Anne B. Walsh - Do you believe in magic?
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Anne's Randomness

Seeking joy

It may be childish of me, but I am enjoying the fact that my job just required me to hang up on somebody. Politely, of course, since rudeness is not cool, but still, I got to cut him off, tell him nothing, and hang up the phone. All the thrills of wickedness with none of the unpleasant side effects, like loss of hair (and nose), or random cackling!
 
From the time we are young, we are taught to look most closely at what we do wrong, with scoldings from our parents and red-ink cross-outs from our teachers. The modern reaction to this is to coddle and cosset children, yes, and adults too, by never telling them that they do anything wrong at all. Neither extreme is a good solution.
 
What I wish existed more, and what I've tried to show in my writing to this point, is a world where wrongs are recognized, but where joy is celebrated. Where real achievement, even in the most everyday of things, is the cause of great rejoicing, and where discipline, although unpleasant, is meant to teach more than to punish.
 
After all, look at the word. "Discipline". It comes from the same root as "disciple". A follower, a student. To be a disciplined person is to have learned how to keep your life in order, and no, that doesn't mean you have to put everything in neat little boxes and nail down the lids. It just means you aren't zooming every which way all the time.
 
All of human life is a balancing act, leaning first too far to one side, then too far to the other. C.S. Lewis, in The Screwtape Letters, described the Law of Undulation, having his older and wiser devil instruct his apprentice in the ways of humans by likening us to waves. We rise and fall. Good times, and bad times. It's our nature.
 
So how can we keep our balance better? Perhaps by keeping in mind that we all have the capability to be both good and bad, and that no matter how hard we try, we can never be perfect. By keeping a few little joys nearby to help recover from bad times, and a few reminders of trouble when we grow giddy and thoughtless in good times.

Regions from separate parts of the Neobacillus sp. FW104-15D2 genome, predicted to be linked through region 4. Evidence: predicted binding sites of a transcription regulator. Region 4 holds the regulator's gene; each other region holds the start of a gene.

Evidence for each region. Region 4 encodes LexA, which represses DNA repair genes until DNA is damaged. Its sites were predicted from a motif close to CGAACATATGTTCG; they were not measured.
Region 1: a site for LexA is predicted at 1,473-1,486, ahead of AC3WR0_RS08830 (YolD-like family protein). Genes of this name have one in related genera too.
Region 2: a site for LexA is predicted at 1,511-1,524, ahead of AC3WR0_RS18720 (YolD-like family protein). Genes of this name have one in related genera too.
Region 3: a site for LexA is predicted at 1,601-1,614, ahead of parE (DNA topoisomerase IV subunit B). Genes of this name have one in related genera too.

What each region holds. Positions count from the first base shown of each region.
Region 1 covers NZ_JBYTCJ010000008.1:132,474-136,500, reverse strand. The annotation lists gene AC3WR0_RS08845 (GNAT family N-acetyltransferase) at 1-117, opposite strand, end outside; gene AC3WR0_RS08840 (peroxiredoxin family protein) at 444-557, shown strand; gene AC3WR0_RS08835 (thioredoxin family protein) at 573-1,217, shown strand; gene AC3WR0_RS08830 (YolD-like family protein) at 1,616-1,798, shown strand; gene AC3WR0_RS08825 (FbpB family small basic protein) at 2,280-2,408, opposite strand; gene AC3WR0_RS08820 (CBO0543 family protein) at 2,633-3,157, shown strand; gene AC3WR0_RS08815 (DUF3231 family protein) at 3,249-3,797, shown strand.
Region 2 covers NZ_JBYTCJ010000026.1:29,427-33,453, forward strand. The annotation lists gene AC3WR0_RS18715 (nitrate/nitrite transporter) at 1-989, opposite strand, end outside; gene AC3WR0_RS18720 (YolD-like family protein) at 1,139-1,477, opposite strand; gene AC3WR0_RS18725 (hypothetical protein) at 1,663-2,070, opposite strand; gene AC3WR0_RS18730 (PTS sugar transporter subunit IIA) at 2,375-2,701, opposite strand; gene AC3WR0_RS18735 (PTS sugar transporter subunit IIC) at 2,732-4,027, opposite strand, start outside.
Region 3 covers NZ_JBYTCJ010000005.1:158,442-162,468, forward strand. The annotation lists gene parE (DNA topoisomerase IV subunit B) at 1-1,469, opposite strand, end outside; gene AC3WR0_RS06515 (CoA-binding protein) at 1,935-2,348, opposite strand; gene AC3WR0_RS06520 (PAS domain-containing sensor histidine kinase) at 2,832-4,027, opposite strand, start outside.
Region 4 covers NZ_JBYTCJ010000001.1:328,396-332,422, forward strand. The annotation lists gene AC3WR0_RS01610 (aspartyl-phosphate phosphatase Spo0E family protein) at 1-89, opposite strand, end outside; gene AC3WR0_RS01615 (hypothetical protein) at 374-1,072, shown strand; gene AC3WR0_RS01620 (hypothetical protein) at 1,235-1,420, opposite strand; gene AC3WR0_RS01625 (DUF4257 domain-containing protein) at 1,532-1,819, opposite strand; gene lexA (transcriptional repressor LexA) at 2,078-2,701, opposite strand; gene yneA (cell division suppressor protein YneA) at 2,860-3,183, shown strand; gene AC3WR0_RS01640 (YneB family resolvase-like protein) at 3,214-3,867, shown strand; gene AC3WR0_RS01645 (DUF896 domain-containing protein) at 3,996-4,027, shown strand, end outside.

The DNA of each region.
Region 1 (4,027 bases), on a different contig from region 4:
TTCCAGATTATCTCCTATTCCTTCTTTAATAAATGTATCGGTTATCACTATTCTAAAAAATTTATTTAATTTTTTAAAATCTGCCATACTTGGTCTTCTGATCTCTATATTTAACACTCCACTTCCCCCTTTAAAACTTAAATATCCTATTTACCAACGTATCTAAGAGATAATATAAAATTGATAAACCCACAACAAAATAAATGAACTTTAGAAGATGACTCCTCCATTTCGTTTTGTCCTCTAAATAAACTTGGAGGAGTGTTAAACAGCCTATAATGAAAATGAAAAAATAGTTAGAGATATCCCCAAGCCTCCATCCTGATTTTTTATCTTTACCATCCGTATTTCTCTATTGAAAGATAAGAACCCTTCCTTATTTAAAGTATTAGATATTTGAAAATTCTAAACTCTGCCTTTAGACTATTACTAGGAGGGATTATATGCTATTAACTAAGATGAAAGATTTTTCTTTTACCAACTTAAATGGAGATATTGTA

Here where I am right now, I have a pillow my mother cross-stitched for me, with a pattern of flowers in differing purples. I also have my pretty, silly red hat, and the posters featuring my book covers hanging on my walls, and a mug of hot, sweet tea. What little joys do you keep always nearby, to help lift you up when times are tough?
 
...wow, that did get philosophical. I'd apologize, but everybody needs a shot of thoughtfulness once in a while. Especially when it's on the topic of things that make us happy. Let me know what yours are, O readers, and some of them might just appear in future Anne writing. Thanks, as always, and more thoughts on Thursday!

2 Comments to Seeking joy:

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Katie on Tuesday, March 04, 2014 9:05 PM
Beautiful! You have put into words what I find myself thinking so often! If we do our best to learn from our mistakes, but more importantly celebrate our victories and the things that make you happy, you will find yourself a much more positive and happy person. I wish I was able to explain things as eloquently as you, though; you really have said this important message perfectly :).
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haminac on Wednesday, March 05, 2014 4:14 AM
Sweet post. What you describe is one of the things I like so very much about the DV. I really love the principles the pack-parents base their education on. So what's my small joy stuff? A cup of spiced hot chocolate often has magical effects on me; I also try to appreciate small hugs from my boyfriend and tell him they help so he keeps it up. Then I rejoice whenever I find time to sew and just yesterday the possibility of entering a hammock whenever the weather allows it entered the list of small things that help me. I love hammocks. So yeah. Just finding the time to remember that life is good makes me feel good.
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